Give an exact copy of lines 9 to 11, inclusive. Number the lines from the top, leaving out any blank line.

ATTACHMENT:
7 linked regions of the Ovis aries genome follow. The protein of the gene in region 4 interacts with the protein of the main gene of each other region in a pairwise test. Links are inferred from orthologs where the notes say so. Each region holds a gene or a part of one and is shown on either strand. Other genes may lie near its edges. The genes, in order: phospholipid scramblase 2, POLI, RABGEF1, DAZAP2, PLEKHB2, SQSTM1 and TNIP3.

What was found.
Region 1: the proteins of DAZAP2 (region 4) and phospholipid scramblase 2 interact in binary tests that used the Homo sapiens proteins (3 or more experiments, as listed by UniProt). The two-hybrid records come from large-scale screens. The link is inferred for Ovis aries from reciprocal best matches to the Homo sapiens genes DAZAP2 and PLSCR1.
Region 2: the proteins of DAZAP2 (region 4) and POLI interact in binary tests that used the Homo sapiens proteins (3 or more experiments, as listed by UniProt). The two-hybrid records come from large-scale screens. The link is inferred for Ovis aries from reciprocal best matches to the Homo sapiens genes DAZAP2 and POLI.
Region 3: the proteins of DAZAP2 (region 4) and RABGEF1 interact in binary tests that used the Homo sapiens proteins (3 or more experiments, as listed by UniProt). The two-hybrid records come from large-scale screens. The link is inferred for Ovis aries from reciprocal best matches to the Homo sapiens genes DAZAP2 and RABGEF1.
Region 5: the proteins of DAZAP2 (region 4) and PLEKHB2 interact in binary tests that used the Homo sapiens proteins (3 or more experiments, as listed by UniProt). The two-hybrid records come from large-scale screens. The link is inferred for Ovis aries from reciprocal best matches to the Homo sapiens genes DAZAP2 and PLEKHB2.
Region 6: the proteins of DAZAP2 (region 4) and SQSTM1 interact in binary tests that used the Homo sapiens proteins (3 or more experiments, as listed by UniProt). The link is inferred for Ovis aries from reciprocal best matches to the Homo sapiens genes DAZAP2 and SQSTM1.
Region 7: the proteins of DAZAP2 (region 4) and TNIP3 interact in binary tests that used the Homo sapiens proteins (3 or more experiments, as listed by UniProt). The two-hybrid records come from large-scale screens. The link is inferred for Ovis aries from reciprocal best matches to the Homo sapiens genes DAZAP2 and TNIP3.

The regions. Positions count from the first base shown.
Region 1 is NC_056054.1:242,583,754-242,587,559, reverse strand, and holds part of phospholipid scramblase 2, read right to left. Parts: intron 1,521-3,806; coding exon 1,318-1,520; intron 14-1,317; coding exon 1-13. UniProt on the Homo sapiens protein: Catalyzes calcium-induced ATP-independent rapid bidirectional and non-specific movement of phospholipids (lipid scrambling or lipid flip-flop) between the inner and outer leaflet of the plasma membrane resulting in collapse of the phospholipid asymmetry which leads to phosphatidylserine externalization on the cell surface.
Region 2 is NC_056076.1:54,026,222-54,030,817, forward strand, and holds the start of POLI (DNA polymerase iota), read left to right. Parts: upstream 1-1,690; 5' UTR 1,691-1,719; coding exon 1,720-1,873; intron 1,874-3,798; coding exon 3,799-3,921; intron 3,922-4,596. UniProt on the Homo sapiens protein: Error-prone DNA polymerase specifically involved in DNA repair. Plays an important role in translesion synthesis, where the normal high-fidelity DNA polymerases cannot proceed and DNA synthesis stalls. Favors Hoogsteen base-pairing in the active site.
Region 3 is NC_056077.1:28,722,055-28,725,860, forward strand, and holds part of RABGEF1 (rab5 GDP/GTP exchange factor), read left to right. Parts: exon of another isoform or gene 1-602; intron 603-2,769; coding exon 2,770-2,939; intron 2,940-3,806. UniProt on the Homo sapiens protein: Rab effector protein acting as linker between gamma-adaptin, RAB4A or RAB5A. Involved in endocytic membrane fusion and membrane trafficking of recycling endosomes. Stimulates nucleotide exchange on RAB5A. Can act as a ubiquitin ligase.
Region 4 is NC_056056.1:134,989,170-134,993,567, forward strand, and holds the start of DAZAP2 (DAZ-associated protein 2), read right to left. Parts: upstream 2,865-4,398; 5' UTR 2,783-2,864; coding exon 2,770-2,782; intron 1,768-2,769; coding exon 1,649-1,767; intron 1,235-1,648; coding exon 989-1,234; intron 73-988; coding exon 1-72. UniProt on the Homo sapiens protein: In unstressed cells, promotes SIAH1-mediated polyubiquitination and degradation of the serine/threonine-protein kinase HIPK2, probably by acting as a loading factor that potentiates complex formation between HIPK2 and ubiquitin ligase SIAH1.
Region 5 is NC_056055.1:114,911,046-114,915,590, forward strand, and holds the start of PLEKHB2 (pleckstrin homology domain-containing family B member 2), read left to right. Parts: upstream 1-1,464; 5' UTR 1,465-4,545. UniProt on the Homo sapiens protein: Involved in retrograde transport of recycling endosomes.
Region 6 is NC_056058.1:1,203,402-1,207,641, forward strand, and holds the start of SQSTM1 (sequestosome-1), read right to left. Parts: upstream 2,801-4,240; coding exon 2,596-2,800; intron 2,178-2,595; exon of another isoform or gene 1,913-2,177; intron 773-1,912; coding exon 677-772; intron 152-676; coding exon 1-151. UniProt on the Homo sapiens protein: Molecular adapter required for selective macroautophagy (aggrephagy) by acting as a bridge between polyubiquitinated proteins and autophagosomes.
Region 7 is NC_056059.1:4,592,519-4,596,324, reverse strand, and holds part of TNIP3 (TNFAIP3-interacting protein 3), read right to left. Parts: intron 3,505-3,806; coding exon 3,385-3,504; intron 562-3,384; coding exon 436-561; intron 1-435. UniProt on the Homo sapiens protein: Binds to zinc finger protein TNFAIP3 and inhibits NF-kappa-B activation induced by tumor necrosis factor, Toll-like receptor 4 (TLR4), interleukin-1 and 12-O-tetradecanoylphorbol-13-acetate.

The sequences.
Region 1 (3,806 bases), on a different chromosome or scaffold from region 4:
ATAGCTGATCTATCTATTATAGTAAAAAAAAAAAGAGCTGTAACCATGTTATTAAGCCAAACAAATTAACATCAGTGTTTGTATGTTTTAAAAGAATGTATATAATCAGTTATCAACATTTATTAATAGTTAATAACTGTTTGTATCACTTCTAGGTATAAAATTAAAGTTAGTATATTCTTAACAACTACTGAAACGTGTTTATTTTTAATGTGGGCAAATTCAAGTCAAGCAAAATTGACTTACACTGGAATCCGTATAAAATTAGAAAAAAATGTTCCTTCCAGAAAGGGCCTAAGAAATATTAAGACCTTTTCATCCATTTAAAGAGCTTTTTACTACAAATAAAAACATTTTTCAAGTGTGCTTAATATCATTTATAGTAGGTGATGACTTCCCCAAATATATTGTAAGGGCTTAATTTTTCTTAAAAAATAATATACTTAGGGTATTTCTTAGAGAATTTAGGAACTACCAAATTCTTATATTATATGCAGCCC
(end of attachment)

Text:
The regions. Positions count from the first base shown.
Region 1 is NC_056054.1:242,583,754-242,587,559, reverse strand, and holds part of phospholipid scramblase 2, read right to left. Parts: intron 1,521-3,806; coding exon 1,318-1,520; intron 14-1,317; coding exon 1-13. UniProt on the Homo sapiens protein: Catalyzes calcium-induced ATP-independent rapid bidirectional and non-specific movement of phospholipids (lipid scrambling or lipid flip-flop) between the inner and outer leaflet of the plasma membrane resulting in collapse of the phospholipid asymmetry which leads to phosphatidylserine externalization on the cell surface.
Region 2 is NC_056076.1:54,026,222-54,030,817, forward strand, and holds the start of POLI (DNA polymerase iota), read left to right. Parts: upstream 1-1,690; 5' UTR 1,691-1,719; coding exon 1,720-1,873; intron 1,874-3,798; coding exon 3,799-3,921; intron 3,922-4,596. UniProt on the Homo sapiens protein: Error-prone DNA polymerase specifically involved in DNA repair. Plays an important role in translesion synthesis, where the normal high-fidelity DNA polymerases cannot proceed and DNA synthesis stalls. Favors Hoogsteen base-pairing in the active site.